Years before writing his most famous novel, Bram Stoker is working as the business manager of the famed Lyceum Theater Company of London.  Wishing to make a hefty donation to the company: a mysterious, dapper Slavic gentleman visits the theater with plans to mix business AND pleasure.


Letter (By Hand), Actress Lillian Adams to Her Mother
Dublin, 12 August

D

earest Mother,
I pray this finds you well and that your terrible gout is not too discomforting this week. I shall be home soon, and I am well tired of this summer run. Coming directly off the season as it did, my fatigue is beyond measure. I am sure most people would think it quite glamorous, being an actress with London’s famous Lyceum Company, la-tee-da, but it has been mostly tedious for me here. Mrs. McBride at the rooming house, though, has been so very kind to me, as I have said before. She takes the time to ask what food would be to my liking. I know how you tease at my fussiness, but I cannot help it.

The house at the Theatre Royal here in Dublin has continued full, and the people are very appreciative. Hamlet is so damn long. Sorry, but ‘tis a burden I cannot describe waiting for my few scenes. Mr. Henry-Bloody-Irving drones on and on with his speeches and I would rather sit backstage watching paint dry. I know you and all of London adore him; he is our illustrious leader and I should be grateful for the exposure. Miss Ellen Terry generally keeps a good spirit with us girls, but the same cannot be said for Mr. Irving. Oh, my dear, he frightens me so. You recall that time he railed at me when I was behind in my entrance. Remember, Lord how I cried. Thank God I still got me looks, as they say at home. He mostly leaves me alone.

I feel so bad for poor Mr. Stoker, you remember him, he runs the front of house and is the company’s Business Manager. He was very attentive to us when you came with Father those times. He has been a good friend, and treated us girls to the pub more than once. We girls call him Uncle Bram. Mr. Irving speaks so cruelly to him; I do not know how he stands it. Just yesterday, at the Royal, there was to be a photograph of our largest scene. Mr. Irving yelled for all in attendance to don some costume piece and join us, you know, to fill out the look of the numbers of our company. Well Mr. Stoker pitched in like all that were backstage. Aw, Mother, he did look so amusing. He is such a bear of a man as you know, and well, he put on this big black hat with feathers and God knows what all. It did look a fright with his red hair and beard. Now, where does he choose to stand, but amongst all the child extras. I cannot help but laugh now but it was quite the embarrassment. Mr. Irving went wild, laughing at him in a very coldhearted way in front of everyone.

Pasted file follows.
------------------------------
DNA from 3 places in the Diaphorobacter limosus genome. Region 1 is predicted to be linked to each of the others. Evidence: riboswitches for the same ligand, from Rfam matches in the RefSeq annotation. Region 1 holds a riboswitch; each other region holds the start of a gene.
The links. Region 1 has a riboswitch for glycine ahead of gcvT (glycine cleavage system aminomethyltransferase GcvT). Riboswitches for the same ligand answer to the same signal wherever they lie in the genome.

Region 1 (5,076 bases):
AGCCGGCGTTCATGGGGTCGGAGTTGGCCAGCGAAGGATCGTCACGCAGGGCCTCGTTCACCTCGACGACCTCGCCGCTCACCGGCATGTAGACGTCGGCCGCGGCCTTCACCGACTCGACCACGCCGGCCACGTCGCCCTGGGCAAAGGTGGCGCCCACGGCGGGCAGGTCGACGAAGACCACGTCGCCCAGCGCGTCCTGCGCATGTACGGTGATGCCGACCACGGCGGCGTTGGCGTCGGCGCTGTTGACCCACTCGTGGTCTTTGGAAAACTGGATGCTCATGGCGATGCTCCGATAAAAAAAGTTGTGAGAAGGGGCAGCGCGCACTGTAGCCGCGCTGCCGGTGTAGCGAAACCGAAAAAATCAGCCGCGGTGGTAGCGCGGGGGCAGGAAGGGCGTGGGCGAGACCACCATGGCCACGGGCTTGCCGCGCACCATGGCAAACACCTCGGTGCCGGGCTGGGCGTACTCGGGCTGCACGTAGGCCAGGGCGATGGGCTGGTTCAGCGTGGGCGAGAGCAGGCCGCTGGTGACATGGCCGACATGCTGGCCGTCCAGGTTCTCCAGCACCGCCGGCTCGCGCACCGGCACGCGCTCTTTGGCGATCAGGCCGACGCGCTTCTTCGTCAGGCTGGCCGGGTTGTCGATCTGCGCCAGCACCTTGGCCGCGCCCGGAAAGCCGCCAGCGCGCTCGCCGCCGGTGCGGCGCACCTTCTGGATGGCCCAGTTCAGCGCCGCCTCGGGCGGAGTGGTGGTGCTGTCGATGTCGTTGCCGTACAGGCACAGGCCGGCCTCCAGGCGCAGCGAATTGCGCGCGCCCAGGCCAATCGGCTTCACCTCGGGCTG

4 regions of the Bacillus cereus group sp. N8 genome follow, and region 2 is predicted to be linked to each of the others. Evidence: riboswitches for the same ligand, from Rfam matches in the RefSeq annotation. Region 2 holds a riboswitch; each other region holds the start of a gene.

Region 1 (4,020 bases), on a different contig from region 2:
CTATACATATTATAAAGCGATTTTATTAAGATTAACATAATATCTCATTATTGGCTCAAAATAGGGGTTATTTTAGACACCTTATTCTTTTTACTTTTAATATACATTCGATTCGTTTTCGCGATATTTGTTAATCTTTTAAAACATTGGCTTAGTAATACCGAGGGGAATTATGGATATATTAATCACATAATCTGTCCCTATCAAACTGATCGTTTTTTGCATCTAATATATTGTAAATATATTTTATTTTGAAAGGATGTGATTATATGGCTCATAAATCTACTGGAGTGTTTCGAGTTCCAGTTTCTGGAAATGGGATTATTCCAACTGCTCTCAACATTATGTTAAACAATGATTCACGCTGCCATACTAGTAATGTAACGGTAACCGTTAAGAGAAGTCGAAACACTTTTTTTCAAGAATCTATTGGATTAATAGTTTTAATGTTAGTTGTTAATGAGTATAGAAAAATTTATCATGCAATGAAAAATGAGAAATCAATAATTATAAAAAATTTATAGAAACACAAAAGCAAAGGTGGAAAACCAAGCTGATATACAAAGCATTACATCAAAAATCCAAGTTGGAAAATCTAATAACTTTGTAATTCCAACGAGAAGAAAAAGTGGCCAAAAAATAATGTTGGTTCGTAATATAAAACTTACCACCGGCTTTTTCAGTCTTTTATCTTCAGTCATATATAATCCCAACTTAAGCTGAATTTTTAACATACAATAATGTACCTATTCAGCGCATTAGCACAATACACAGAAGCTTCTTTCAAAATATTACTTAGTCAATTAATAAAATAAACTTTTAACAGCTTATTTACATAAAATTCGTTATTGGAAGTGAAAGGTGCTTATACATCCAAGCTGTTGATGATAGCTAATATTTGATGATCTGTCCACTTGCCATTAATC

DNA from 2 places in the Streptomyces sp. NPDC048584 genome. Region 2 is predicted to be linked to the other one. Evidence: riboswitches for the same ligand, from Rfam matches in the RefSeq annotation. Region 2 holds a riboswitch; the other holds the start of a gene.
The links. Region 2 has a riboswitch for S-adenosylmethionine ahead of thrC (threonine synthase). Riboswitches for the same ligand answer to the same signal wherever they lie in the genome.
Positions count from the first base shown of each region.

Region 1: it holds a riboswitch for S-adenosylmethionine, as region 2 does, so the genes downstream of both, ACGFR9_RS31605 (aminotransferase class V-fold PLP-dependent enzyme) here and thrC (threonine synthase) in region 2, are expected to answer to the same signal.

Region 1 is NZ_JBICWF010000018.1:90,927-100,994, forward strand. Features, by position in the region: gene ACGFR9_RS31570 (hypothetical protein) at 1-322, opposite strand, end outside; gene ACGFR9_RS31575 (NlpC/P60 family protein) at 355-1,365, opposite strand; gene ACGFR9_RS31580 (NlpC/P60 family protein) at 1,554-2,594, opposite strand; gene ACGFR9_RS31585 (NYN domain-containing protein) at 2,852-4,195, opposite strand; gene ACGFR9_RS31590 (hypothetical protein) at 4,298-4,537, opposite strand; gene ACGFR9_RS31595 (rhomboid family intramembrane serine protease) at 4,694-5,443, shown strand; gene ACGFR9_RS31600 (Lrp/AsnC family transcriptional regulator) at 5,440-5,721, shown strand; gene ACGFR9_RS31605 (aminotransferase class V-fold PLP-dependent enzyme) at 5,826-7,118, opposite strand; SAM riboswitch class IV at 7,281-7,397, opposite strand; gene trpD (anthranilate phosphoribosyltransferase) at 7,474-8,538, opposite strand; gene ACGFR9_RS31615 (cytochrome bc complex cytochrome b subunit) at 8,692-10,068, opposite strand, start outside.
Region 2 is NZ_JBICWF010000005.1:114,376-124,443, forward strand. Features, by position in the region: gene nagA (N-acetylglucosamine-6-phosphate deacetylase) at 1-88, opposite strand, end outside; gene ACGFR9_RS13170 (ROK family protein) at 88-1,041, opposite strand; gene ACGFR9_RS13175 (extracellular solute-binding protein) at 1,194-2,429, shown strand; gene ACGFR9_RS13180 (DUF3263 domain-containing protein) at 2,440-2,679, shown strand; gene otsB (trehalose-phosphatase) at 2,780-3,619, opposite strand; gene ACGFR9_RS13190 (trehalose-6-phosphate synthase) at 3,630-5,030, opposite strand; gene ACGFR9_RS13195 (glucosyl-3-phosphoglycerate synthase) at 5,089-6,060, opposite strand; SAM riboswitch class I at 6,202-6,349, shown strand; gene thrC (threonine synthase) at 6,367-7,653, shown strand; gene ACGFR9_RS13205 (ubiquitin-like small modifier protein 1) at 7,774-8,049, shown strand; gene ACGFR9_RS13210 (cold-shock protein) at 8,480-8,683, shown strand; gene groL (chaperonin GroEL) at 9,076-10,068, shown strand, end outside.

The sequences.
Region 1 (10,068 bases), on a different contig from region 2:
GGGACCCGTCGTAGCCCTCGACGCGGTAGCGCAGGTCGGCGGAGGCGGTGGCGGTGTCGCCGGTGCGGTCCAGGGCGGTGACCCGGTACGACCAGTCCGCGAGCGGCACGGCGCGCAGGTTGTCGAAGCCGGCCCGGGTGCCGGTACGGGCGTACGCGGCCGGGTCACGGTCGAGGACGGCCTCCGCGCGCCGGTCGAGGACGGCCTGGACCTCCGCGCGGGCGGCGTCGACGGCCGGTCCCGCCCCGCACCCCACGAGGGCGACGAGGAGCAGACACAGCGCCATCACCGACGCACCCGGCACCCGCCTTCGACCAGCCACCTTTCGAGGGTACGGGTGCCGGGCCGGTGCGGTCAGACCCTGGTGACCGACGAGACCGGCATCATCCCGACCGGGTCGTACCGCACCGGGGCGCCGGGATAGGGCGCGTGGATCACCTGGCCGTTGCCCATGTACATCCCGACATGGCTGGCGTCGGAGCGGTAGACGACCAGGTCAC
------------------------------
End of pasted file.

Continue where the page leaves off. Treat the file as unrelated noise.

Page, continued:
‘Abraham! In the painted perspective you look fifty feet high, you oaf,’ was his remark. I could tell Mr. Stoker was quite hurt. He looks up to Mr. Irving with such adoration, poor man. Mr. Irving can be a charming and persuasive man, but quite insensitive when it suits him. Well, anyway, we could all use some time away from each other.

My darling, I shall close for now.

Some of the girls at least have had Irish suitors but that has not been my lot. Write back dear heart, and save me from dying of boredom.